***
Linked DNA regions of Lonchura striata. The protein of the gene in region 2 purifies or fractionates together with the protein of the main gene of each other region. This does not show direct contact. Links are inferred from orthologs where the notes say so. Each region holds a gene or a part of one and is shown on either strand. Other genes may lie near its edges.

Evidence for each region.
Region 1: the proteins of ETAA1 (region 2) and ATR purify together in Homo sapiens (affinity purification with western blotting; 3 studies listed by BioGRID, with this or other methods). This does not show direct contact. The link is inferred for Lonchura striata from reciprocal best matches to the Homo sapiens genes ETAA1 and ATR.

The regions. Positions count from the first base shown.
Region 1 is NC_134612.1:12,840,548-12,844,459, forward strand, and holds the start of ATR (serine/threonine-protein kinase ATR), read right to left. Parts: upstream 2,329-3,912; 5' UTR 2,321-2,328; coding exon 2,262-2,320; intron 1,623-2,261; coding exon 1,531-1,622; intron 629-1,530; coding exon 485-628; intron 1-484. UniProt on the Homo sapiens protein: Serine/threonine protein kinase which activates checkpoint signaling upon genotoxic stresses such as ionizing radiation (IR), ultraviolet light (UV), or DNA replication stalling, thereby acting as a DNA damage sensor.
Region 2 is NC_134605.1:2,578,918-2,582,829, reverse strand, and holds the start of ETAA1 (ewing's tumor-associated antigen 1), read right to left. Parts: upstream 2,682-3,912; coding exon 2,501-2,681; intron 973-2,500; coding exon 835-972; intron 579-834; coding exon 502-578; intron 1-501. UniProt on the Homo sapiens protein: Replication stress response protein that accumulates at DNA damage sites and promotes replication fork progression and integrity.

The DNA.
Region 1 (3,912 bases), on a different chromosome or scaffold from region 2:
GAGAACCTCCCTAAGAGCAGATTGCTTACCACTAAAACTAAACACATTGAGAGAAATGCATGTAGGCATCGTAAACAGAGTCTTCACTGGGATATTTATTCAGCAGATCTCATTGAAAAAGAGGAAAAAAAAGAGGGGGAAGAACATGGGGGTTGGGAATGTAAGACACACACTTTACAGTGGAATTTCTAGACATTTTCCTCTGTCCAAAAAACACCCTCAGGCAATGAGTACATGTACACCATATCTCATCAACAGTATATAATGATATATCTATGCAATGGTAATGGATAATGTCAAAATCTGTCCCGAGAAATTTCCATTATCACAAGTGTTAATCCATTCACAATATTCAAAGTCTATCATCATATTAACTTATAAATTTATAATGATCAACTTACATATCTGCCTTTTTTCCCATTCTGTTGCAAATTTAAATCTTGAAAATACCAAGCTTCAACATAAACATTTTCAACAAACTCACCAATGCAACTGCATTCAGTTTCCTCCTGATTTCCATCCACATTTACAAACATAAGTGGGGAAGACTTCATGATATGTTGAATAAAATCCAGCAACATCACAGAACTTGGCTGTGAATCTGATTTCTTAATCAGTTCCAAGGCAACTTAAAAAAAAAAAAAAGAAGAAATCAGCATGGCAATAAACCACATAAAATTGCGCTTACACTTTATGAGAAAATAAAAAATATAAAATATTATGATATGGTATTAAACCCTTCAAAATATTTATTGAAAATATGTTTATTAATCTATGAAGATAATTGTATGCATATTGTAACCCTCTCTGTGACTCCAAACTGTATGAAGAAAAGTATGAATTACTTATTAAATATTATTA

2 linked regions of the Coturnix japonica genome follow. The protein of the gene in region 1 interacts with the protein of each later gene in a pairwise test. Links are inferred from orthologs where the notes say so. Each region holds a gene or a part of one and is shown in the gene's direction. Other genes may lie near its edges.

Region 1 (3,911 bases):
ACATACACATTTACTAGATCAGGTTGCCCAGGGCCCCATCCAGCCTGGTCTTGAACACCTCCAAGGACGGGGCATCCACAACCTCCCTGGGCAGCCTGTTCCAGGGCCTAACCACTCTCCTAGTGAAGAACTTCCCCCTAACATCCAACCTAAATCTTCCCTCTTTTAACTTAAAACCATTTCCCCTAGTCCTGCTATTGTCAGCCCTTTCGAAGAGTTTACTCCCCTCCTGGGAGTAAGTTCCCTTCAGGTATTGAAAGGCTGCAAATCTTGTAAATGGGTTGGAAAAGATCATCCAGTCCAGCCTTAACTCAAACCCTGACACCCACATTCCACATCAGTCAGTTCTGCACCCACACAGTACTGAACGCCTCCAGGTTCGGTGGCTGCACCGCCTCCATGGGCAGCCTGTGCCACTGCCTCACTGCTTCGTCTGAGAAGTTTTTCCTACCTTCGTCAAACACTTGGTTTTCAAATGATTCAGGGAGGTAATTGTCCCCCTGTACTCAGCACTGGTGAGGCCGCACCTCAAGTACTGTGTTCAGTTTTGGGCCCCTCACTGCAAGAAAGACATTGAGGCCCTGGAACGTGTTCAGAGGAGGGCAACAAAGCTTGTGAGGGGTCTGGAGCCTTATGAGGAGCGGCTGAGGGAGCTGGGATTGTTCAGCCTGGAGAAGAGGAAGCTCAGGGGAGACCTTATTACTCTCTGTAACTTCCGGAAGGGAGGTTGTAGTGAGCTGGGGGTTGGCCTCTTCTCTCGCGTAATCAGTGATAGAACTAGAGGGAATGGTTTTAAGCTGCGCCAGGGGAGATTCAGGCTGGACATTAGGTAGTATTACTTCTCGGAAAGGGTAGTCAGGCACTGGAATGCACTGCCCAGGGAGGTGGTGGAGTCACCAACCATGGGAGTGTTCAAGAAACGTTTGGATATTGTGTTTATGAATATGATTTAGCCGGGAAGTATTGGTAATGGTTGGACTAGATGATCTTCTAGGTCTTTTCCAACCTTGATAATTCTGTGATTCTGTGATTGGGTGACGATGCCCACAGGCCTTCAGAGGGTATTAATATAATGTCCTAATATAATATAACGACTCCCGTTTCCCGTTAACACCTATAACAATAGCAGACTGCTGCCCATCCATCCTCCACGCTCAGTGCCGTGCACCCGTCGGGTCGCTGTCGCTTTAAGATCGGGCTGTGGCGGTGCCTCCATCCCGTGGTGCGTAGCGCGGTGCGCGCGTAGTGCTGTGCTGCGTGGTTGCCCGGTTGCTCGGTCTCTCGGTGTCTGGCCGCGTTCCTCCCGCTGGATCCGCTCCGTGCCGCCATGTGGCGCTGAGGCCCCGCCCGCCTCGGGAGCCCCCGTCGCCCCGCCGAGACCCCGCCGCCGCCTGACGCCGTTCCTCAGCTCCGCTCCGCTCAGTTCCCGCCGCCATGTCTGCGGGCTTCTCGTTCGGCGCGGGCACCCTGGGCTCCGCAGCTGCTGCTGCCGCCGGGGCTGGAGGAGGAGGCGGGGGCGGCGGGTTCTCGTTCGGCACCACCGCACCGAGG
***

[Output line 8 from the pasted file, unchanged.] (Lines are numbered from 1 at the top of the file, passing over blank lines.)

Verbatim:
Region 1 (3,912 bases), on a different chromosome or scaffold from region 2: